digital literacy

Tutorial: Digital Ethnography in Domestic Spaces

JENNY KENNEDY RMIT University ROWAN WILKEN RMIT University Overview This tutorial explores research in people’s homes through digital methods. The instructors focus on how to utilize participant’s existing digital skills and materials to undertake ethnographic research on and in their home environment, and develop a greater awareness of how geographical and socio-economic circumstances impact the research process. Participants collaborate to discuss how understanding of domestic contexts might frame our research design and specific methods, and consider ways for enhancing the collaborative and participatory process of data collection in the domestic space. This tutorial was presented in full at EPIC202020. The video includes instructor presentations; discussions and breakout sessions are excluded for the privacy of the participants. Instructors BROWSE ALL TUTORIALS...

On AI Natives and the Business of AI

ASHWINI ASOKAN Mad Street Den Ashwini Asokan is the CEO & Co-Founder of Mad Street Den, a computer vision and artificial intelligence company. The team’s mission is to build models of generalizable intelligence and create meaningful experiences with AI on scale, helping millions of people across the globe to become AI native. Working across US, India, LatAm, Europe, UAE and Japan, the team has been known to build some of the most cutting edge AI tech, while bringing about significant change in how companies think about the future with AI. The company’s first vertical, Vue.ai, helps the retail industry reimagine work and the future of their industry through AI solutions purpose built for them. Ashwini returned to India from Silicon Valley after more than a decade, to bootstrap her startup which she founded with her husband, Anand Chandrasekaran, a neuroscientist. Ashwini has been exploring how artificial intelligence can be brought out of the science and tech labs of the world, applied meaningfully and made accessible...

Breaking the Language Barrier: India, The Digital Revolution and Human Agency

SHUBHANGI ATHALYE Convo Research & Strategy Pvt. Ltd STUART HENSHALL Convo Research & Strategy Pvt. Ltd PechaKucha Presentation India is pioneering the future of low and illiterate populations and as a result changing the course of AI, human agency and how we empower the next connected billion+. In a country with such a complex linguistic and demographic landscape the challenges are mammoth. However, with the sudden cheap and easy access to the internet, mobile technology is proving to be the vehicle for human agency. It is proving to be the catalyst and throwing up new tools especially for those poorly equipped to adopt. As an ethnographer I’m always struck with how the user behaves, adapts and changes to magical new tools. We go from a sense of wonder to a new form of tech literacy that will quickly surpass what they were ever able to do before. The questions posed are: How can technology reframe intention for lower literate populations? What new tools can be made available for the vernacular language users...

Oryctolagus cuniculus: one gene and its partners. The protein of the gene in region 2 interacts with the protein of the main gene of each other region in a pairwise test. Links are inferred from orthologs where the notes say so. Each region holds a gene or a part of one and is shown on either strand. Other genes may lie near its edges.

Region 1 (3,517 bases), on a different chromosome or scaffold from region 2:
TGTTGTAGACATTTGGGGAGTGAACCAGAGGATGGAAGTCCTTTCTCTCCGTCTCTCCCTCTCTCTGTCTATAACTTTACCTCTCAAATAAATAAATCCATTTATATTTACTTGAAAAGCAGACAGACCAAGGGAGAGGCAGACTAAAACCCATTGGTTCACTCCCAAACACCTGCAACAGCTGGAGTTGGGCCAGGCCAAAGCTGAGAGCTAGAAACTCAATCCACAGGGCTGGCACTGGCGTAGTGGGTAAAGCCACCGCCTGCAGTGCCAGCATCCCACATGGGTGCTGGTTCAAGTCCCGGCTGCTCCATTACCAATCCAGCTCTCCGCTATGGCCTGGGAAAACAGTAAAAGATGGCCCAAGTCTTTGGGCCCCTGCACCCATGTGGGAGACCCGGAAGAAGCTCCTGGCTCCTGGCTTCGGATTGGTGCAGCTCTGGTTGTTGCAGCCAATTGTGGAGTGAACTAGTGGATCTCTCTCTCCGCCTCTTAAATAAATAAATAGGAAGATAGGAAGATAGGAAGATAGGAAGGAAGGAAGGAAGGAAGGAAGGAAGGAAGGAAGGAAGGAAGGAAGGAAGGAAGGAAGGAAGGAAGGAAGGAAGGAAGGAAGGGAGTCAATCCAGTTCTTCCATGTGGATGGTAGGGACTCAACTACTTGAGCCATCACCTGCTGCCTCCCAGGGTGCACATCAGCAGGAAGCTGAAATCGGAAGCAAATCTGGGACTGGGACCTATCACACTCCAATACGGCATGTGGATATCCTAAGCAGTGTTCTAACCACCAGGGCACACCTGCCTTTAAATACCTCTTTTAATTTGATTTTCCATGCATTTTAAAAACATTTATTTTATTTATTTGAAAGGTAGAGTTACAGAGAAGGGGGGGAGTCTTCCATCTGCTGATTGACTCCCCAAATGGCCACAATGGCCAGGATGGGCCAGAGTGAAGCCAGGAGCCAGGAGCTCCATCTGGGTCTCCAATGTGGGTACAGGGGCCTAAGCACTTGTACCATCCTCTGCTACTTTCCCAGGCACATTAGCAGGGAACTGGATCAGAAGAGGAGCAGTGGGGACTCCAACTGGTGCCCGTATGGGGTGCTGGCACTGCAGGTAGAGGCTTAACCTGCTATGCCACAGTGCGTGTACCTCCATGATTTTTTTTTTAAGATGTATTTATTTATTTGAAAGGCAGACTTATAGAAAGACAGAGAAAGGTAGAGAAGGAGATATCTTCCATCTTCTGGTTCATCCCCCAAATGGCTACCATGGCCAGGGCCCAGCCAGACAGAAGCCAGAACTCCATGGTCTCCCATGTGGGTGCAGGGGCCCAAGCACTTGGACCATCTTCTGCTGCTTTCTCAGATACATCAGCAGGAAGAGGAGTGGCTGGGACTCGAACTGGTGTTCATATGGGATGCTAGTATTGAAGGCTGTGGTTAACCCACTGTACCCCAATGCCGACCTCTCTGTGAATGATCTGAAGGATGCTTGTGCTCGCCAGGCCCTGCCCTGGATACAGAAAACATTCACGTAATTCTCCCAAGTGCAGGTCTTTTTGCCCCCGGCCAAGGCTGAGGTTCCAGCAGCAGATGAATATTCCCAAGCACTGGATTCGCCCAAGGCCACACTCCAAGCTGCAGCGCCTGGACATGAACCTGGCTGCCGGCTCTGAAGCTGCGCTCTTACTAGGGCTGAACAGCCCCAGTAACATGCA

New Forms of Literacy are Expanding Digital Expression

screenshot of YouTube cooking video "Housewife ka simple routine II Indian youtuber Ravina II"
by STUART HENSHALL, Convo Some time ago I watched an older Indian woman using Google Assistant to access recipes. She expressed how thrilled she was: her family would be eating new meals and they would appreciate her more. As I looked more closely, it was obvious the cooking instruction video (in Hindi) contained no text. (Makes sense, she doesn’t need it.) There are probably millions of recipes like this, many of them not professionally produced. In time, this woman herself may even become a creator of recipes and videos, despite not being able to write. She bypasses text for entertainment and learning, bringing her great joy and a new sense of independence. This is a significant change: previously, sharing recipes across time and space required writing, and less literate users avoided doing anything much more with their phones than calling. Now, voice and video technology is catalyzing new forms of engagement with a wider world. More recently, I was watching a group of TikTok creators talk about TikTok, a social media video...

#GoingEthno in the Indian Bureaucracy

AAKASH SOLANKI International Innovation Corps (IIC) at the University of Chicago SARVESH TEWARI International Innovation Corps (IIC) at the University of Chicago Case Study—Based on experience of working in the Department of School Education, Government of Haryana on a Management Information System being built to reduce administrative workload on teachers and bureaucrats, this case study describes how ethnography was used to understand and address the problem of technology adoption in a large bureaucracy. Ethnography helped the Department in framing the problem of adoption as one of lack of adequate Digital Literacy within the organization and in developing strategies to address it. Digital Literacy workshops were conducted to improve broader Digital Literacies in the Department, which improved literacy levels by 48%. For ensuring sustainability of this initiative, the Department instituted a continuous Digital Literacy program, which will support the adoption of multiple technology projects in the future. Keywords: Management...